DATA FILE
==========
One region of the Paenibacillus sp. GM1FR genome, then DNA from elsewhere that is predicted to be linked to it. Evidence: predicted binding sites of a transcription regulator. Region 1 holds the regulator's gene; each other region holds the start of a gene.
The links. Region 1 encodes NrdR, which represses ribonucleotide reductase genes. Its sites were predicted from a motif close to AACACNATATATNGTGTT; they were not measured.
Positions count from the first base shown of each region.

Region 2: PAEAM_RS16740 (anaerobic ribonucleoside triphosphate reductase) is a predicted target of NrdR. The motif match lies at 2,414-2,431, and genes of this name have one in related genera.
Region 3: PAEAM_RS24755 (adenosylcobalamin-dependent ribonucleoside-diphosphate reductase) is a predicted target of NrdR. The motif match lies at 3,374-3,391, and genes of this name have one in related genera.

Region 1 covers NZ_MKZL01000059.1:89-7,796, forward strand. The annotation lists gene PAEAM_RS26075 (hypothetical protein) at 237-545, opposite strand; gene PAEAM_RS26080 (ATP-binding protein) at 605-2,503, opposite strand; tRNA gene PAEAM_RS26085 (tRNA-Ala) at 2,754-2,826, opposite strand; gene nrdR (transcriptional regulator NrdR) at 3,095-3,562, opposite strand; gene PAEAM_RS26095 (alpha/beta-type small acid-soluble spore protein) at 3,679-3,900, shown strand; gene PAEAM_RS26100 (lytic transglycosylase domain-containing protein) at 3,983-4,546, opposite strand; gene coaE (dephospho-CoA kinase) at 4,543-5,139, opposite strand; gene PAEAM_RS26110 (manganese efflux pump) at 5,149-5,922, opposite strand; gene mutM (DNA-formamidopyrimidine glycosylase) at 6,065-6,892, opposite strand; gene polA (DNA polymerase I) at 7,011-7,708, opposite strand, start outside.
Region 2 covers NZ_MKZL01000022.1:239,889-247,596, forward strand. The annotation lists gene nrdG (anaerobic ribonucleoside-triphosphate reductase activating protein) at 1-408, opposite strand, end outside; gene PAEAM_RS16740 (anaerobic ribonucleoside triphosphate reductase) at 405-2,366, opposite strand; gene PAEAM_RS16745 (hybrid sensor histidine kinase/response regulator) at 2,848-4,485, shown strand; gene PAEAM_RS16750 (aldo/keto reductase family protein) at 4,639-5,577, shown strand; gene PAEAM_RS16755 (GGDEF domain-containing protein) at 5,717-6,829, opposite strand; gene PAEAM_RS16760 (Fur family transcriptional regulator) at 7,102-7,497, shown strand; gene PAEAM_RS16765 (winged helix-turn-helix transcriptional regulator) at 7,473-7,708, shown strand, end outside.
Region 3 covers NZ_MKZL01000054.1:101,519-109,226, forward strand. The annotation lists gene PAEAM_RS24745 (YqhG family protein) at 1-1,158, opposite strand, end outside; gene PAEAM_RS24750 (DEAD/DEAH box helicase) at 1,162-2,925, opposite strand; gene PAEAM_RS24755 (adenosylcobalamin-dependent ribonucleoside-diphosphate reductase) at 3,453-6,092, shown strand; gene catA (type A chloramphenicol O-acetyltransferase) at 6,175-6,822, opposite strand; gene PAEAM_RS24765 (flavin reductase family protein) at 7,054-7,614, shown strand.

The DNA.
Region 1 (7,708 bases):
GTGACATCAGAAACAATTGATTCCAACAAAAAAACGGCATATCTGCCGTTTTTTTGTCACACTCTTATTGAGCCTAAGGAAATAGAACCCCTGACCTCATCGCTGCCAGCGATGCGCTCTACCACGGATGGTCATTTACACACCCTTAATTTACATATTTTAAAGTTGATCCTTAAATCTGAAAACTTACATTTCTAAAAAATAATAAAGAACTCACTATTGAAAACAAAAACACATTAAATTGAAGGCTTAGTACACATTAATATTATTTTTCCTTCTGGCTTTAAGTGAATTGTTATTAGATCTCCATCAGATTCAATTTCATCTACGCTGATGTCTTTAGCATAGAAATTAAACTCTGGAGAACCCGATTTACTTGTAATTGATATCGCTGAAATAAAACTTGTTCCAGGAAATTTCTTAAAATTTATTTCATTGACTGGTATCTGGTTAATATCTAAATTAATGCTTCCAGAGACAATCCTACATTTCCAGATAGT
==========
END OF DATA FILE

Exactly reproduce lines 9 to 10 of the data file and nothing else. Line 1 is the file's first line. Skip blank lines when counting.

The DNA.
Region 1 (7,708 bases):